Since we ultimately seek the management decision for each patient, we evaluate all the models based on their management prediction performance. We examine two types of management decisions: predicting whether a lesion should be excised or not (our baseline) and predicting all the management decisions. The first model (Fig. 1a) is trained to predict the diagnosis, and so we infer the management decisions \(\rm{MGMT}_{\rm{infr}}\) from its diagnosis predictions (\(\rm{DIAG}_{\rm{pred}}\)) either by predicting the binary management decision \(\rm{MGMT}_{\rm{infr, binary}}\): EXC versus NOEXC (Fig. 1a1), or by predicting all management decisions \(\rm{MGMT}_{\rm{infr, all}}\), which for our dataset are EXC, CLNC, and NONE (Fig. 1a2). The second model is trained to predict the management decisions \(\rm{MGMT}_{\rm{pred}}\), either binary \(\rm{MGMT}_{\rm{pred, binary}}\) (Fig. 1b1) or all decisions \(\rm{MGMT}_{\rm{infr, all}}\), directly (Fig. 1b2). As for the third model, since it is trained to predict the diagnosis and the management along with the 7-point criteria (Fig. 1c), we follow the same approach as the first two models to obtain management predictions. For all the prediction models, we also perform a three-fold cross validation to support the robustness of our results. The dataset was partitioned into three folds while ensuring that the class-wise proportions of the different categories (7-point criteria, diagnosis labels, and management decisions) remain similar across the training, validation, and testing partitions28. Moreover, in order to study the contribution of the three input data modalities (clinical image, dermoscopic image, and patient metadata) to the final management prediction, we also carry out an input ablation study on the multi-task prediction model (i.e., the third model; Fig. 1c), where we train and evaluate six multi-task prediction models with different combinations of the three input modalities.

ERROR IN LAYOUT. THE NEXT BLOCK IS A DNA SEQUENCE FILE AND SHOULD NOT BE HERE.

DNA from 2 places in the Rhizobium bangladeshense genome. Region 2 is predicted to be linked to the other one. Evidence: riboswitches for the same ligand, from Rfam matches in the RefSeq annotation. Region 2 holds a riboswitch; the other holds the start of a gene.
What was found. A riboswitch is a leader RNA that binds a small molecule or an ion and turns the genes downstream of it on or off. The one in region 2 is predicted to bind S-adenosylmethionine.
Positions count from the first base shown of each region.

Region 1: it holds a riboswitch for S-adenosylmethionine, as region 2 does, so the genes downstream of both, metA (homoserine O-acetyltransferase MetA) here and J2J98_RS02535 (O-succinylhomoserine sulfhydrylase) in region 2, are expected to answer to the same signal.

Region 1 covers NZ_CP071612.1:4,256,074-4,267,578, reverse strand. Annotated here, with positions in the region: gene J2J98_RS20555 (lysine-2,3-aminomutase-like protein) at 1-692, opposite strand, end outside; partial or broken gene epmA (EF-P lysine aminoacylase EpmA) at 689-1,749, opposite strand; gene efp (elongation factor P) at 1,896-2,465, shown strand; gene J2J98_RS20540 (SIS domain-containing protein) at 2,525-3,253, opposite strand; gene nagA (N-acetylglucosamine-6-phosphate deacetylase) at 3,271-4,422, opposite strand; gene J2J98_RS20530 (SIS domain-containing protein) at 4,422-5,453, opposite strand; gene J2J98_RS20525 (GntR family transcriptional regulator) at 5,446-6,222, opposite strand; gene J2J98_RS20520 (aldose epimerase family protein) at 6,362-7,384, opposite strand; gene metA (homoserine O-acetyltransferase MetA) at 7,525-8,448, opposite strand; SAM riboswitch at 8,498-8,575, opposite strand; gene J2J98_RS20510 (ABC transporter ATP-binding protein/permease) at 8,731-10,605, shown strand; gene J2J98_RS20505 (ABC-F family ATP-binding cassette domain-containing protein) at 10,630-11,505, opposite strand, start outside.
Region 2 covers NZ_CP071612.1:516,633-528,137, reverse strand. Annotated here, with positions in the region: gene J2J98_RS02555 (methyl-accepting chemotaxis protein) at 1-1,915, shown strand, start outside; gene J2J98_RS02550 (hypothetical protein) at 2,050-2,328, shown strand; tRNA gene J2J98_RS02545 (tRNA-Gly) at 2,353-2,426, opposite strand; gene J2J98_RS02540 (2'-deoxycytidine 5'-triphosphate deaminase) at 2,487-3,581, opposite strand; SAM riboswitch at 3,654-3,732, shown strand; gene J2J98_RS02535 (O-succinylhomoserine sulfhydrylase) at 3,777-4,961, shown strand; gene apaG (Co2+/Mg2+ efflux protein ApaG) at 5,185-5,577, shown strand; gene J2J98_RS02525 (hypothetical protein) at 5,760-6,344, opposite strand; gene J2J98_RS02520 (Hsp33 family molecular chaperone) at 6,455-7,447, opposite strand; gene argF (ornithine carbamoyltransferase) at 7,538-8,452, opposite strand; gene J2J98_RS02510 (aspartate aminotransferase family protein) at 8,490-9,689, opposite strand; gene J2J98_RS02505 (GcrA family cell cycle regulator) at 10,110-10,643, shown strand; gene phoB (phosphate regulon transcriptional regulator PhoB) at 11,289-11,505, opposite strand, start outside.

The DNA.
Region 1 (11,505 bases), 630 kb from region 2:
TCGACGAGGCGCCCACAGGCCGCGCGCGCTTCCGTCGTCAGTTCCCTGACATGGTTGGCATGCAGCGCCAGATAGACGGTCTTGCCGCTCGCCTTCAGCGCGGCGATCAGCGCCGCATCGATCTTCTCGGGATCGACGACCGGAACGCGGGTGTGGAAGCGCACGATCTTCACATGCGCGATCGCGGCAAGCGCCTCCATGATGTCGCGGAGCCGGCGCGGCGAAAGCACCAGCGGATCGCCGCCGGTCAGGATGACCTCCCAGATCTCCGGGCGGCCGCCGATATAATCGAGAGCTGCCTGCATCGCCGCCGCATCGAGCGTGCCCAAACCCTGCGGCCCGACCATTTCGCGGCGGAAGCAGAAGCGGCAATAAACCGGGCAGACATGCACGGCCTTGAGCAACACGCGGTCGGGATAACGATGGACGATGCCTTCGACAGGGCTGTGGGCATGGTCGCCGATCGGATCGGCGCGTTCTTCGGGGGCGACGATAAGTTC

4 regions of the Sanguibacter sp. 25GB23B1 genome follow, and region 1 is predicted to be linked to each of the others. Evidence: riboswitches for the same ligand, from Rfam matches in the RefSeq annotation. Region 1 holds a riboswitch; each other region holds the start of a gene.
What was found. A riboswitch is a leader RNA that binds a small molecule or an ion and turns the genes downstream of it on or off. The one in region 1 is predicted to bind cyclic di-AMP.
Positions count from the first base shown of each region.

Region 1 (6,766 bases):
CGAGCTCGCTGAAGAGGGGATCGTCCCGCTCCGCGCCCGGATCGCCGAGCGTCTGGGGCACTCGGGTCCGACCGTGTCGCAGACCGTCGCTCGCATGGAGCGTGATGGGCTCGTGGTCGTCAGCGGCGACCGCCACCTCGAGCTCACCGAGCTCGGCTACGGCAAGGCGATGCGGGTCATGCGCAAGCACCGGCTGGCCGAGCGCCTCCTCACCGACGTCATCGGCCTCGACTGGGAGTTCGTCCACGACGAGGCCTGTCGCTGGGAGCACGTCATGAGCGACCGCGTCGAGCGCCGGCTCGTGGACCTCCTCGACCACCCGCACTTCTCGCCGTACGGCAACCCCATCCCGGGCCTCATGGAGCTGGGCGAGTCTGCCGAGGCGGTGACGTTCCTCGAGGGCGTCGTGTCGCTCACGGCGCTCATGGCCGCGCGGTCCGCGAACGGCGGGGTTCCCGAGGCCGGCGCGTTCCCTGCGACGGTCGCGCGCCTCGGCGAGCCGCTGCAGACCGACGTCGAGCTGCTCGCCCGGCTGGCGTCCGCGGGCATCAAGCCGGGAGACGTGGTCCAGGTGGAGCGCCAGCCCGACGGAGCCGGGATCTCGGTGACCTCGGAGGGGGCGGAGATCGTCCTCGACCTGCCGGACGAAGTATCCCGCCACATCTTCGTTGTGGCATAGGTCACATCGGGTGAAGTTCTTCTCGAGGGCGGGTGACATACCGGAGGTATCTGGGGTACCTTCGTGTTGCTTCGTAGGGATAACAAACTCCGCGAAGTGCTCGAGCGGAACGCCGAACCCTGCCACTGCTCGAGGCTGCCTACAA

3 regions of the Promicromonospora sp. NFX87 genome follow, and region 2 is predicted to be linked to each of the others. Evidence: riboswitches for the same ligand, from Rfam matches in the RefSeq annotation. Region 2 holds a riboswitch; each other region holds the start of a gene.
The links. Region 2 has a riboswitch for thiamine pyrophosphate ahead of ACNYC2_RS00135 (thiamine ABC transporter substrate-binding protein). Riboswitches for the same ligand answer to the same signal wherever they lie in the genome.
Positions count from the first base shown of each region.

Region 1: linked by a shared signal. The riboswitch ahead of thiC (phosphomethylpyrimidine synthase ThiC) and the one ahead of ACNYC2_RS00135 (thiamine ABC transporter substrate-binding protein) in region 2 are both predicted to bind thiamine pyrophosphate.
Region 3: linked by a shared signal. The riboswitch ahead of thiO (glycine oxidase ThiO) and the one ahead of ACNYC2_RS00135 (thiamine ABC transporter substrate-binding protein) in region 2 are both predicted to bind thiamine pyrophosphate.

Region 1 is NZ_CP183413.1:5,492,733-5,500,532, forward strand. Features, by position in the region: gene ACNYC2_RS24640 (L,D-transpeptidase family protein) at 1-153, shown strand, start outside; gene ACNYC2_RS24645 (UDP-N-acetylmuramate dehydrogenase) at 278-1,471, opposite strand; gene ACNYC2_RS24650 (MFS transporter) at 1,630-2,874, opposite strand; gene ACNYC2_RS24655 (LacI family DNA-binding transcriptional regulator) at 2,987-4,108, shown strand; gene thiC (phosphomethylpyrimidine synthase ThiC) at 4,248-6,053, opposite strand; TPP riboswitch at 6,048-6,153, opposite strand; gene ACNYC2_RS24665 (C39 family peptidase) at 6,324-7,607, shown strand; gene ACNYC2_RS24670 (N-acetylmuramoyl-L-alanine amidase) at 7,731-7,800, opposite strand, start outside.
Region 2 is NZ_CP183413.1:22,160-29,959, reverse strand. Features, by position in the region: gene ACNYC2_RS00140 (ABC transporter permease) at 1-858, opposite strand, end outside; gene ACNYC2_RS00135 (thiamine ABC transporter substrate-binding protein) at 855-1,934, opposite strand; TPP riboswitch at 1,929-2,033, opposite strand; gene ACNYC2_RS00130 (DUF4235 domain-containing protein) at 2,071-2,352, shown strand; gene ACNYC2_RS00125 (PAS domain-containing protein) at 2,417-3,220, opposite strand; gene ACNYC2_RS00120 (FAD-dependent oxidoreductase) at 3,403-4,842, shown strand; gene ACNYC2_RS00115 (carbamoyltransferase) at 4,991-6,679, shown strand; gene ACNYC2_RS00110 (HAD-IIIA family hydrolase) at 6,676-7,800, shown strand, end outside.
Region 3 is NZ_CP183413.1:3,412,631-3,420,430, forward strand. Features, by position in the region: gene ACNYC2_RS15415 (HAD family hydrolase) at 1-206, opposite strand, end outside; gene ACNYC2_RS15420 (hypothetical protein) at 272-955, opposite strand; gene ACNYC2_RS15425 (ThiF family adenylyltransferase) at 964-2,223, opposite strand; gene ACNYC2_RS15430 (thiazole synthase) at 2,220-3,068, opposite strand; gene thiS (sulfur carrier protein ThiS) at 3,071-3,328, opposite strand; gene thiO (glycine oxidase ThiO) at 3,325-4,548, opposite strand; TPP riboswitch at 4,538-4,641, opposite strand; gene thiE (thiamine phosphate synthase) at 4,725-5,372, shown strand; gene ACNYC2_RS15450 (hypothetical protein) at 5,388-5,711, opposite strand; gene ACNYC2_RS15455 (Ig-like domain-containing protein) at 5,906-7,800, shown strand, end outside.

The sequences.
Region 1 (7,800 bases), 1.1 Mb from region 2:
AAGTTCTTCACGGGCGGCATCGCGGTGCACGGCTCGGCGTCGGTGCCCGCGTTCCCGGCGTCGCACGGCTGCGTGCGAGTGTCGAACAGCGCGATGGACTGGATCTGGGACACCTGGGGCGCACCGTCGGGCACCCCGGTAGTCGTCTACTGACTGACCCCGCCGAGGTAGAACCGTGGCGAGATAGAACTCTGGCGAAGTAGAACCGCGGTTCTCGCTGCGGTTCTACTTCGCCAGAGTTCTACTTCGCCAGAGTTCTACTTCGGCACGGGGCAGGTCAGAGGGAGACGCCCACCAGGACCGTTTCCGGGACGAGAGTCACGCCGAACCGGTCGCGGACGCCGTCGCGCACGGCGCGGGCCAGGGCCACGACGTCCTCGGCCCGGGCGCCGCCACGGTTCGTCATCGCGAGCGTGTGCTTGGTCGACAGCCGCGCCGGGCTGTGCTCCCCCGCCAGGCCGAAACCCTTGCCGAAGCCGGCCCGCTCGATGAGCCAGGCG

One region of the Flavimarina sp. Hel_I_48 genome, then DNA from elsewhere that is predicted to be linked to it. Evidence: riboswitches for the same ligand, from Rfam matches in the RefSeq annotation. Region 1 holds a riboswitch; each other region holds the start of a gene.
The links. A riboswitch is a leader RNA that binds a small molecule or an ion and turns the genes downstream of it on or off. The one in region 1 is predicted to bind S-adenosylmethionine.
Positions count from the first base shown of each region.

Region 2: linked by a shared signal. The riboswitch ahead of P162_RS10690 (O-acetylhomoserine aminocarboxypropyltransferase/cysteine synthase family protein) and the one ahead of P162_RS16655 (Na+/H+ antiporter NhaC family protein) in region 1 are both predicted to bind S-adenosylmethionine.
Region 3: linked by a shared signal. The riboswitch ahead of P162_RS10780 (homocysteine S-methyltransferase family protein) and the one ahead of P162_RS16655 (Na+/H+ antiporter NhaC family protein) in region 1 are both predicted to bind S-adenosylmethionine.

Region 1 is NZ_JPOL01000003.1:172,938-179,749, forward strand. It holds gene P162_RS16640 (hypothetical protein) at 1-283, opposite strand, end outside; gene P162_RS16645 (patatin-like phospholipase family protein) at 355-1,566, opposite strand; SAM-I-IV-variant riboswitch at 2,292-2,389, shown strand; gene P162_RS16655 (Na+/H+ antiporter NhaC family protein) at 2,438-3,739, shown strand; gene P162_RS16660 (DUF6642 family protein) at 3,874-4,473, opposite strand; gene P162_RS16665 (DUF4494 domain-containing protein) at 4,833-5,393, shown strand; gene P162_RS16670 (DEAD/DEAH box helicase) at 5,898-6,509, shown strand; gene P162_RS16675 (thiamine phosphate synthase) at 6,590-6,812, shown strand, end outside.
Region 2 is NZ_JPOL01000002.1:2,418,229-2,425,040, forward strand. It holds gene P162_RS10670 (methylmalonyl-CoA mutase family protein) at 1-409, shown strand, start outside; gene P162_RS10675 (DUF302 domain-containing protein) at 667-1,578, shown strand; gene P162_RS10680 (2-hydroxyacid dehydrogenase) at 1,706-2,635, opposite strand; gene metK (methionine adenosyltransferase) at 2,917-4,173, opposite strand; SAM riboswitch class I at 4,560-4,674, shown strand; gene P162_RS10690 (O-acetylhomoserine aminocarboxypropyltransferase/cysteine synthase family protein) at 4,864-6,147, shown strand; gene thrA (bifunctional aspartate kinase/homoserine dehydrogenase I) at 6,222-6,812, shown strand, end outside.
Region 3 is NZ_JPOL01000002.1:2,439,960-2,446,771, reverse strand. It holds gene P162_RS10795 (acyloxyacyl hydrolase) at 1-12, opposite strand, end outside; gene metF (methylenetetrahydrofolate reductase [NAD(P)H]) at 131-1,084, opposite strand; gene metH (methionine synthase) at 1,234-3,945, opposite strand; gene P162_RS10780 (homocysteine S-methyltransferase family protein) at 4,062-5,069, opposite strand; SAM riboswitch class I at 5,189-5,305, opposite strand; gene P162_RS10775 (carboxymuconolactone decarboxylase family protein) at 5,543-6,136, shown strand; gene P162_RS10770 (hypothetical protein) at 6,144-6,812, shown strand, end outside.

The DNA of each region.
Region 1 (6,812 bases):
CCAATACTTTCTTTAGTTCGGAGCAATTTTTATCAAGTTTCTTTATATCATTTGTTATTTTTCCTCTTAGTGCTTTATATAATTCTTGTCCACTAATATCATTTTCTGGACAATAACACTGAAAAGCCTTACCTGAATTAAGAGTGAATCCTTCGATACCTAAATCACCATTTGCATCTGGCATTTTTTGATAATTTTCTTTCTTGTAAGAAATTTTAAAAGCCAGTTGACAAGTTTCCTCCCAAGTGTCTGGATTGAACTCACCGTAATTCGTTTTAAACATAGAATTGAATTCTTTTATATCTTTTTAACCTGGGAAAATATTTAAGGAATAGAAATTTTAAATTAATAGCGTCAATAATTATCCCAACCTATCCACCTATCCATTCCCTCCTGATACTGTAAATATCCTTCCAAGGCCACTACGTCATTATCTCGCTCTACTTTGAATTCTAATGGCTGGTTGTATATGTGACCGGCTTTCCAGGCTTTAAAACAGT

The binary management decisions, \(\rm{MGMT}_{\rm{infr, binary}}\) (Fig. 1a1) and \(\rm{MGMT}_{\rm{pred, binary}}\) (Fig. 1b1), are obtained using a binary mapping as described in Results and Discussion. Next, given that there are multiple ways to manage a disease category (e.g., in Table 1, NEV cases are managed using all three management labels), we adopt a data-driven approach (Fig. 1a2) to calculate the likelihood of all management decisions given a diagnosis prediction. We use the distribution of the management decisions across diagnosis classes in the training data to estimate the priors for assigning a management class \(m_i\) to a patient assigned the diagnosis class \(d_j\). This can be denoted as \(p({\mathrm{MGMT}} = m_i | {\mathrm{DIAG}} = d_j)\). At inference time, given a patient’s data x, we estimate the probability of management \(m_i\) by marginalizing over all possible diagnosis classes: